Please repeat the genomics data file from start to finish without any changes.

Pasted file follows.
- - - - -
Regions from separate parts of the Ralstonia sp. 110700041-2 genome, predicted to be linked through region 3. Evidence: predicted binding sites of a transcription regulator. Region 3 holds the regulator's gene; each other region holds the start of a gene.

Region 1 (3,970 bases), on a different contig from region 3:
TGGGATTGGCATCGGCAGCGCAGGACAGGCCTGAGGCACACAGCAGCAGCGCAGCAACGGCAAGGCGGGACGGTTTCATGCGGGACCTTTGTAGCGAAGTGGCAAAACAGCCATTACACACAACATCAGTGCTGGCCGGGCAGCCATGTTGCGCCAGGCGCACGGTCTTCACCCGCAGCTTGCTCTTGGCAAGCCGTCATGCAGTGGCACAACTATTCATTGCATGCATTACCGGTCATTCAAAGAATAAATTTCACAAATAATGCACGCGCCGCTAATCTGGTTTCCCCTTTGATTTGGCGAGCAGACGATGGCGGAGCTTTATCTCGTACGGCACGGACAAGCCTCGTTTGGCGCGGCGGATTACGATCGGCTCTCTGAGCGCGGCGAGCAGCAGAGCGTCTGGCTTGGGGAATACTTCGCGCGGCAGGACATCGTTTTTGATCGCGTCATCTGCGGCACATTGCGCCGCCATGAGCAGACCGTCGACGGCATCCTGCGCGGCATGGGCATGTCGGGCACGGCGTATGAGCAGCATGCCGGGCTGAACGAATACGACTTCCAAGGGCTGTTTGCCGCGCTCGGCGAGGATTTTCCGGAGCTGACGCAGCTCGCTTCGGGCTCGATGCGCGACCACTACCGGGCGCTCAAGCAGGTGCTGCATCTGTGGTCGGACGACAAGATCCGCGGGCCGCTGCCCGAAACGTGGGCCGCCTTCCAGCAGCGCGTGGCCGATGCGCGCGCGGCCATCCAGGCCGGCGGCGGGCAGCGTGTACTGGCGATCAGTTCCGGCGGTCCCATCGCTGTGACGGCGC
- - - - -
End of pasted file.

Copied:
Regions from separate parts of the Ralstonia sp. 110700041-2 genome, predicted to be linked through region 3. Evidence: predicted binding sites of a transcription regulator. Region 3 holds the regulator's gene; each other region holds the start of a gene.

Region 1 (3,970 bases), on a different contig from region 3:
TGGGATTGGCATCGGCAGCGCAGGACAGGCCTGAGGCACACAGCAGCAGCGCAGCAACGGCAAGGCGGGACGGTTTCATGCGGGACCTTTGTAGCGAAGTGGCAAAACAGCCATTACACACAACATCAGTGCTGGCCGGGCAGCCATGTTGCGCCAGGCGCACGGTCTTCACCCGCAGCTTGCTCTTGGCAAGCCGTCATGCAGTGGCACAACTATTCATTGCATGCATTACCGGTCATTCAAAGAATAAATTTCACAAATAATGCACGCGCCGCTAATCTGGTTTCCCCTTTGATTTGGCGAGCAGACGATGGCGGAGCTTTATCTCGTACGGCACGGACAAGCCTCGTTTGGCGCGGCGGATTACGATCGGCTCTCTGAGCGCGGCGAGCAGCAGAGCGTCTGGCTTGGGGAATACTTCGCGCGGCAGGACATCGTTTTTGATCGCGTCATCTGCGGCACATTGCGCCGCCATGAGCAGACCGTCGACGGCATCCTGCGCGGCATGGGCATGTCGGGCACGGCGTATGAGCAGCATGCCGGGCTGAACGAATACGACTTCCAAGGGCTGTTTGCCGCGCTCGGCGAGGATTTTCCGGAGCTGACGCAGCTCGCTTCGGGCTCGATGCGCGACCACTACCGGGCGCTCAAGCAGGTGCTGCATCTGTGGTCGGACGACAAGATCCGCGGGCCGCTGCCCGAAACGTGGGCCGCCTTCCAGCAGCGCGTGGCCGATGCGCGCGCGGCCATCCAGGCCGGCGGCGGGCAGCGTGTACTGGCGATCAGTTCCGGCGGTCCCATCGCTGTGACGGCGC